Review: 'The Merry Wives of Windsor' in NarrowsburgBy Marcus Kalipolites - For the Times Herald-Record - August 14, 2012
LAKE HUNTINGTON — Otto Nicolai may not be as well-known as Verdim but he did, nevertheless, compose one of the funniest comic operas of the 19th century. Based on Shakespeare's "The Merry Wives of Windsor," Nicolai's adaptation enhances the original play with beautiful arias and an attractive overture, which has become a stand-alone staple in symphony orchestra concerts.
In his directing of this overture in Saturday night's presentation of the Delaware Valley Opera production, Scott Jackson Wiley drew a sparkling rendition of the opener from his 10-piece orchestra with sounds comparable to that of a much larger ensemble.
Then, setting the comedy in motion at the Sullivan West High School Auditorium is Mrs. Ford's snickering response to a love letter she receives from a drunk and slovenly Falstaff. Anna Viemeister, as the shocked woman, unleashes her character's feelings in an engaging coloratura aria and elaborate recitative that reveals a strong and expressive voice.
With Danielle Horta in the role of Mrs. Page (another letter recipient), the two neighbors scheme, not only for condemnation but also comical retribution, to teach the would-be philanderer a lesson in a duet of soaring emotions put forth in florid singing and hop-skip dancing.
But while Falstaff (Ed Moran) longs for false love, John Kaneklides as Fenton looks for honest romance in a warm and engaging aria as he appeals to an unreceptive Mr. Page (Jeremy Griffin) for the privilege of courting his daughter Anne (Alexandra Haines). Undismayed, the heroic tenor and the lyric soprano later engage in the most touching moments of the opera as they share "forevermore" promises to the accompaniment of quietly sweeping obbligatos by violinist Rachel Lever.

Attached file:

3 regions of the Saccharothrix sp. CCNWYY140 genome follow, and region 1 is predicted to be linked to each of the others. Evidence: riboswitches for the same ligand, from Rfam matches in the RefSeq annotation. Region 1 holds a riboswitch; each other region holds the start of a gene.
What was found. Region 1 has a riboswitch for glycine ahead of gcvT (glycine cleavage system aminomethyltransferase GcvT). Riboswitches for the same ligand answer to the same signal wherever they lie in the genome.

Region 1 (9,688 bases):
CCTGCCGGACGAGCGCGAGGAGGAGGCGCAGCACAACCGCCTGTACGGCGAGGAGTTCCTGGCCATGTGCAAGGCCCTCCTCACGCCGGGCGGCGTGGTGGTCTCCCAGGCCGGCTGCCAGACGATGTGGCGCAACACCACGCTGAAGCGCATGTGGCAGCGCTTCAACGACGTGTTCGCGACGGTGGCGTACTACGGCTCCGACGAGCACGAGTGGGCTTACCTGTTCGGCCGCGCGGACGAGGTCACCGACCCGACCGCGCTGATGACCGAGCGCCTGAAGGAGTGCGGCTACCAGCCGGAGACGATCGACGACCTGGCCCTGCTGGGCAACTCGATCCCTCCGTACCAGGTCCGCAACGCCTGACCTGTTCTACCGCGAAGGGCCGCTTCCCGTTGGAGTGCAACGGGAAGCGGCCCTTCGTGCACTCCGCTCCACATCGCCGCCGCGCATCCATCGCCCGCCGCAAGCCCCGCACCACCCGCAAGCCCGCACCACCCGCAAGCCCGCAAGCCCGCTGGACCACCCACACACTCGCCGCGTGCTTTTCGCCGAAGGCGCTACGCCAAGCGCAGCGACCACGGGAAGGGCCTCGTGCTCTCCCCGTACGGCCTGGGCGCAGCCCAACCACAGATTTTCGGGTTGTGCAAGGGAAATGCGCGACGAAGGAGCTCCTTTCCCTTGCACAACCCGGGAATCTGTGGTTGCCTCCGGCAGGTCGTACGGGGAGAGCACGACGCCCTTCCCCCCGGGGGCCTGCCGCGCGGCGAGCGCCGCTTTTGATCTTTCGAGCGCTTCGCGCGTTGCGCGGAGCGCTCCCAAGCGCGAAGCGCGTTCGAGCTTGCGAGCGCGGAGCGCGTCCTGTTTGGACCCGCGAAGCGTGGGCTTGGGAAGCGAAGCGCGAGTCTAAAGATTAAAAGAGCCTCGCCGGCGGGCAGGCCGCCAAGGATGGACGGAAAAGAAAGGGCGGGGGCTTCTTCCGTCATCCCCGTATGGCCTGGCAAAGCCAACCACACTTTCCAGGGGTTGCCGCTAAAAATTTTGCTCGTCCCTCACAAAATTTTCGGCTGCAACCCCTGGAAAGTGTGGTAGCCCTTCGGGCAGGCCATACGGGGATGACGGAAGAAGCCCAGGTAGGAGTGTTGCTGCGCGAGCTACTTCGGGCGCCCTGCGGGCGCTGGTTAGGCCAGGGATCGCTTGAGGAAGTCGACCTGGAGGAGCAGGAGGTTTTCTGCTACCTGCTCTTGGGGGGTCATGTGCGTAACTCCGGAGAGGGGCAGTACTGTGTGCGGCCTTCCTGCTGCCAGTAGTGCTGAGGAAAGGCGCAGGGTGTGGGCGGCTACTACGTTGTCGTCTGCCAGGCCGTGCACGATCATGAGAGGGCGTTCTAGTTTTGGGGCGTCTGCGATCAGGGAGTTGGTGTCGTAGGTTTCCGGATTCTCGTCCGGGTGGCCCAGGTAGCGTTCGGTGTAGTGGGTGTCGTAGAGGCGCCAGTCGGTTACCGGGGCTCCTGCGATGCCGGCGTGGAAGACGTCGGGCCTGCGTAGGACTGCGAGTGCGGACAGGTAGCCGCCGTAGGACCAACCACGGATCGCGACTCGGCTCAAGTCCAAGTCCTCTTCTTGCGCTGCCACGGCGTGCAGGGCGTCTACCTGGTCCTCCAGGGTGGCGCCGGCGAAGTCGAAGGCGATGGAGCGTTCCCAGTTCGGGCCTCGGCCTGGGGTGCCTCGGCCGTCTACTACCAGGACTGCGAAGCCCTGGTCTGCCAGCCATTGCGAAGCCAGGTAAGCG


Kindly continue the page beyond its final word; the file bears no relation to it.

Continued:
Back to the "aria-of-anticipation" before Falstaff arrives, Viemeister delivers yet another example of fulsome singing as her character receives, ridicules and fights off hugs by the clownish intruder. With the arrival of her suspicious and furious husband, Julian Whitley imbues Ford's character with the fury of a boxer in his own aria of indignation, but not before Falstaff is hastily dispatched with dirty laundry.
Back at the Garter Inn, Falstaff enjoys his home turf with a rollicking drinking song before Mr. Ford, under false pretenses, pays the braggart to expose his wife's supposed affair. Soon enough, a powerful "duet-argument" erupts in which rapid patter by Falstaff is joined with horrified interjections by the mystified husband.
Meanwhile, the suitors Fenton, Slender (George Hemcher) and Dr. Cajus (Georgios Papadimitriou) engage Anne in a four-part musical discourse as each of the three men puts forth his own argument for her acceptance. By the final curtain, as is the norm in comic operas, "All's well that ends well."
With remarkable singing, colorful and quaint costumes by Nancy Hobbs and efficient design by Kay Hines (including a large backdrop of the Globe Theatre), Delaware Valley Opera, as in "Merry Wives," continues to stage top-quality opera productions.